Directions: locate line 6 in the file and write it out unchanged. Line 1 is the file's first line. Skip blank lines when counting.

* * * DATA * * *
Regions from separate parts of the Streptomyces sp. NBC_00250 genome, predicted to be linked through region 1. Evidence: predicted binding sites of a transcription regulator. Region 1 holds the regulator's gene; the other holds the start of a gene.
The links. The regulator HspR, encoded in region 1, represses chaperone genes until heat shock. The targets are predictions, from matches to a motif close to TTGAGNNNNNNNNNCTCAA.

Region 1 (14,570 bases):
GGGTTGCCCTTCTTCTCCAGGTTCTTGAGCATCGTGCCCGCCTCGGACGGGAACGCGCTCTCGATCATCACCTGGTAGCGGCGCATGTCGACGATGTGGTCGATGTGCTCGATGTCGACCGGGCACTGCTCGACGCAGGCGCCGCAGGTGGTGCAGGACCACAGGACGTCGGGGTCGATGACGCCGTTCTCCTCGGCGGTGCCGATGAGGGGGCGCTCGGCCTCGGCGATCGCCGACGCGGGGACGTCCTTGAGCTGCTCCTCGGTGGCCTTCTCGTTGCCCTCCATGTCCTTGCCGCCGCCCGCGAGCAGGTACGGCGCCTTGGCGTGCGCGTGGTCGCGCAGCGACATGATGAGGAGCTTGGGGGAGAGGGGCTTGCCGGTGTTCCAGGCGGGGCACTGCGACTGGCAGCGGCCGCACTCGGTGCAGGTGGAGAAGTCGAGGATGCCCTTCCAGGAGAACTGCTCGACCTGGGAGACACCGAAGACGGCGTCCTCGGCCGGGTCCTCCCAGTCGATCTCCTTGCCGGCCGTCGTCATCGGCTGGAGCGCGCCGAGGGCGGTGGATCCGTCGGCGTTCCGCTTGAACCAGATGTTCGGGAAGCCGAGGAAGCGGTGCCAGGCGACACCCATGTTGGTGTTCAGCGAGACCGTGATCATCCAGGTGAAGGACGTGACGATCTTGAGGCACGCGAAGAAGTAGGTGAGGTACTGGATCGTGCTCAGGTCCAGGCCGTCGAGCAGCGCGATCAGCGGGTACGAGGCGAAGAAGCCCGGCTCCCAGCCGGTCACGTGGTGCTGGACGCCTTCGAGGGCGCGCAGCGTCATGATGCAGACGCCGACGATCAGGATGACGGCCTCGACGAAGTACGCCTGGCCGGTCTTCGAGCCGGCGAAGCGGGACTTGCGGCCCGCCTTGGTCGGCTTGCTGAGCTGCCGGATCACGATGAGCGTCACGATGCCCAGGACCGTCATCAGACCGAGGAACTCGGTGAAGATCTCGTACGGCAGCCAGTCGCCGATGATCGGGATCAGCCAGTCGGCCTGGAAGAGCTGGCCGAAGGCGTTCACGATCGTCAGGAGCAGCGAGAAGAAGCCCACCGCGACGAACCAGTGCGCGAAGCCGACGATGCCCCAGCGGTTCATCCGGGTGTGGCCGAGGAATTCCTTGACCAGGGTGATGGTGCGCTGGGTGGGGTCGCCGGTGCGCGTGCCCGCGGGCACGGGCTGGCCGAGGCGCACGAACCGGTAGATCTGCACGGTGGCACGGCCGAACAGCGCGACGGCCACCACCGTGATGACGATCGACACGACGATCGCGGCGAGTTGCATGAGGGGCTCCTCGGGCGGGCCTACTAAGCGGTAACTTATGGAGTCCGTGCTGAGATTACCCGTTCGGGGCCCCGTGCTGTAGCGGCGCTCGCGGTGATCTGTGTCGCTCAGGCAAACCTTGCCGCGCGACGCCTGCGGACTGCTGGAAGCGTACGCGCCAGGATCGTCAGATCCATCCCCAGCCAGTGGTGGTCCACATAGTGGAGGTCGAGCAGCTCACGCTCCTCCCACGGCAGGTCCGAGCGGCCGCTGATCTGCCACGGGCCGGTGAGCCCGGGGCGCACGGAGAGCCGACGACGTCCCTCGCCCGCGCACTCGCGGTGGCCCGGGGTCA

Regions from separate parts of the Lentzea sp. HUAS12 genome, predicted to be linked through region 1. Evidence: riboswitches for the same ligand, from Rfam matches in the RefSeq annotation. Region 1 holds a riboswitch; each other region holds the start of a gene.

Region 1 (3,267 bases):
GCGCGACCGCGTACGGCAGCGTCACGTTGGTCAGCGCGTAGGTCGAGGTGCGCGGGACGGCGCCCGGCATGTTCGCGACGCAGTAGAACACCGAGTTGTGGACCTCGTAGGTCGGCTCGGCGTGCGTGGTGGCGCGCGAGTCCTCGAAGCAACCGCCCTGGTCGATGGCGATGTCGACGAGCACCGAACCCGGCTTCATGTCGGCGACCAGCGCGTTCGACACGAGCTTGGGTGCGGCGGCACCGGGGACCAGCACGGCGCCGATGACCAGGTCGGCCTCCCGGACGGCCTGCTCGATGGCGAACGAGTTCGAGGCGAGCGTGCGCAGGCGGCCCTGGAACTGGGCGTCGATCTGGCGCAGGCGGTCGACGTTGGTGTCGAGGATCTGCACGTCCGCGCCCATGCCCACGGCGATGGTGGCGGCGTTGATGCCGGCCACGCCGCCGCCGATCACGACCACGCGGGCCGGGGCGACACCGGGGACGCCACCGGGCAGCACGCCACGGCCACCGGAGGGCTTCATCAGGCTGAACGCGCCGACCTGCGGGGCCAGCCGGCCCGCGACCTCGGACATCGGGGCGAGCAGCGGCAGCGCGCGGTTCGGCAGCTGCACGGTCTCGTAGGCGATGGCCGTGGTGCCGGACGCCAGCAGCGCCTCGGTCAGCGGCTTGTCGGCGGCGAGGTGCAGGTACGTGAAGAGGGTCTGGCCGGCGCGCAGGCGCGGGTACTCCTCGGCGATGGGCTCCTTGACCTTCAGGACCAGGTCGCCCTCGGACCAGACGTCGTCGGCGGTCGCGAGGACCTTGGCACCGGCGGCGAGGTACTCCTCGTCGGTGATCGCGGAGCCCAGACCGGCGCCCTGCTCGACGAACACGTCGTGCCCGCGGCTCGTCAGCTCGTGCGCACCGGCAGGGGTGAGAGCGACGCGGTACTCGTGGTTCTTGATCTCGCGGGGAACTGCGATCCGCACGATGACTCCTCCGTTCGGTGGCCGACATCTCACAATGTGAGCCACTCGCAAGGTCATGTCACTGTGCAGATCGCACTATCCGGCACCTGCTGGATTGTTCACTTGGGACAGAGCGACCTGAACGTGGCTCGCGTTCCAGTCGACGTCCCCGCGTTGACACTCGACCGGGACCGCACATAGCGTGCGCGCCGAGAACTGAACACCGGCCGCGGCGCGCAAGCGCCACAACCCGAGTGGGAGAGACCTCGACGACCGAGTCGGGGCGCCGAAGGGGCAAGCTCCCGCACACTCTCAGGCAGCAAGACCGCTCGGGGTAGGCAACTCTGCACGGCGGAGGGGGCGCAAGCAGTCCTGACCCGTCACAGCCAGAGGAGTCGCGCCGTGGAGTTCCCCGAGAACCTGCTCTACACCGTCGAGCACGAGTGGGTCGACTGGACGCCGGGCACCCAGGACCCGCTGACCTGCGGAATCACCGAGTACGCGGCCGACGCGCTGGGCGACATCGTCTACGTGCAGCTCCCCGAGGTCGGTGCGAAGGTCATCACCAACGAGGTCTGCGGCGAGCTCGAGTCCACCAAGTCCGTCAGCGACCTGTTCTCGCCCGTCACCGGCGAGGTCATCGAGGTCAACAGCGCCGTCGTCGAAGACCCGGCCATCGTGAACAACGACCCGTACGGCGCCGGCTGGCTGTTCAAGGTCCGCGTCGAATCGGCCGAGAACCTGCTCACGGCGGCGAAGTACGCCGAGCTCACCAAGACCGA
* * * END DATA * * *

Region 1 (3,267 bases):